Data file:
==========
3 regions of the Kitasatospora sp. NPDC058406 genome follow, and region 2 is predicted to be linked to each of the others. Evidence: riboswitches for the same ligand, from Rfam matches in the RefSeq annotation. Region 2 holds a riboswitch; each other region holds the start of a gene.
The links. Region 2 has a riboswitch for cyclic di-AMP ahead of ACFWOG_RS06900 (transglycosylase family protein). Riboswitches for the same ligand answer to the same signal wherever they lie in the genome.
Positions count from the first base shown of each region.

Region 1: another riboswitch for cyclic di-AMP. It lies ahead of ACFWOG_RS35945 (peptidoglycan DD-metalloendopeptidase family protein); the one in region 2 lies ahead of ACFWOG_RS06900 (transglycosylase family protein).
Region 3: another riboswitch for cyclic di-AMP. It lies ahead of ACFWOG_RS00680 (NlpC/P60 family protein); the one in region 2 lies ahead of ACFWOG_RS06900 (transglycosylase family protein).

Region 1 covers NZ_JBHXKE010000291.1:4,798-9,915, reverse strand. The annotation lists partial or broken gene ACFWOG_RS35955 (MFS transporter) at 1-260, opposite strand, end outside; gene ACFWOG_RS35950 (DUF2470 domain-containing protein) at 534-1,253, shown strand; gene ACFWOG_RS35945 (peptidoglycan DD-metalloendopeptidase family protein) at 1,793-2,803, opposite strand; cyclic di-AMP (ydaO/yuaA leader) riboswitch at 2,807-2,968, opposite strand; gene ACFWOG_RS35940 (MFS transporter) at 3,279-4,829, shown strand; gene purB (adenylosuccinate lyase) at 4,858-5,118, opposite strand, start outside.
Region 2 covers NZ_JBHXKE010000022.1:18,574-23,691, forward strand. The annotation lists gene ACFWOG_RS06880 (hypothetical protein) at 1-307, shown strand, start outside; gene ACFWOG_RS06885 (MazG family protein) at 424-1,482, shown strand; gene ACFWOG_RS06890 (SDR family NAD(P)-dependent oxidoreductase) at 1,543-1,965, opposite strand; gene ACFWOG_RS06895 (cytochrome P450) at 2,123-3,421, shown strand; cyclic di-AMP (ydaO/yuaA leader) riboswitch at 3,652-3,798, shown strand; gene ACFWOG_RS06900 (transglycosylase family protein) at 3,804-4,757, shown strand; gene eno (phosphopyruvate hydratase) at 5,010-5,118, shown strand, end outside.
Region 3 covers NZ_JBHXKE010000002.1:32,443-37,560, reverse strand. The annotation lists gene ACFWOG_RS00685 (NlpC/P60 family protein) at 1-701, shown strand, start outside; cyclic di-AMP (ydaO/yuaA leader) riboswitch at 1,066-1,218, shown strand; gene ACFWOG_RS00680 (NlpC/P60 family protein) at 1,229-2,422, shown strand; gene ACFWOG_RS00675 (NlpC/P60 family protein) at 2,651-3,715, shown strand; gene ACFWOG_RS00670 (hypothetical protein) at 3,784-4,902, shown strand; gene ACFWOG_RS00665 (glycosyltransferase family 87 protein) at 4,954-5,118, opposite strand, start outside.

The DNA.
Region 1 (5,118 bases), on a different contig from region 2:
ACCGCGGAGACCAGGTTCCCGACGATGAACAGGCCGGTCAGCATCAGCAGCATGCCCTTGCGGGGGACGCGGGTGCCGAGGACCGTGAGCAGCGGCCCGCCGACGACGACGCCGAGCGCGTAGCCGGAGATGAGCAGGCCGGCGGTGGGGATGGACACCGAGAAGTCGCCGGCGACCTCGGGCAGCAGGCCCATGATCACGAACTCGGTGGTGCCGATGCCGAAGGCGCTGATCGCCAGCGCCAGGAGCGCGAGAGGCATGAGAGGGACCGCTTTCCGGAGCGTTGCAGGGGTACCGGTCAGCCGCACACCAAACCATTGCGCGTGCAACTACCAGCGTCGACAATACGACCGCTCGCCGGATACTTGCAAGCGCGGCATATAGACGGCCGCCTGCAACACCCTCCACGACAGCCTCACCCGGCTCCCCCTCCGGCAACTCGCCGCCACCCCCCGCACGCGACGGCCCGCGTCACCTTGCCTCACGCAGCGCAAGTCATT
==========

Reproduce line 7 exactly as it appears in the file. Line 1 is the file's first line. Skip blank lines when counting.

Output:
Region 2 covers NZ_JBHXKE010000022.1:18,574-23,691, forward strand. The annotation lists gene ACFWOG_RS06880 (hypothetical protein) at 1-307, shown strand, start outside; gene ACFWOG_RS06885 (MazG family protein) at 424-1,482, shown strand; gene ACFWOG_RS06890 (SDR family NAD(P)-dependent oxidoreductase) at 1,543-1,965, opposite strand; gene ACFWOG_RS06895 (cytochrome P450) at 2,123-3,421, shown strand; cyclic di-AMP (ydaO/yuaA leader) riboswitch at 3,652-3,798, shown strand; gene ACFWOG_RS06900 (transglycosylase family protein) at 3,804-4,757, shown strand; gene eno (phosphopyruvate hydratase) at 5,010-5,118, shown strand, end outside.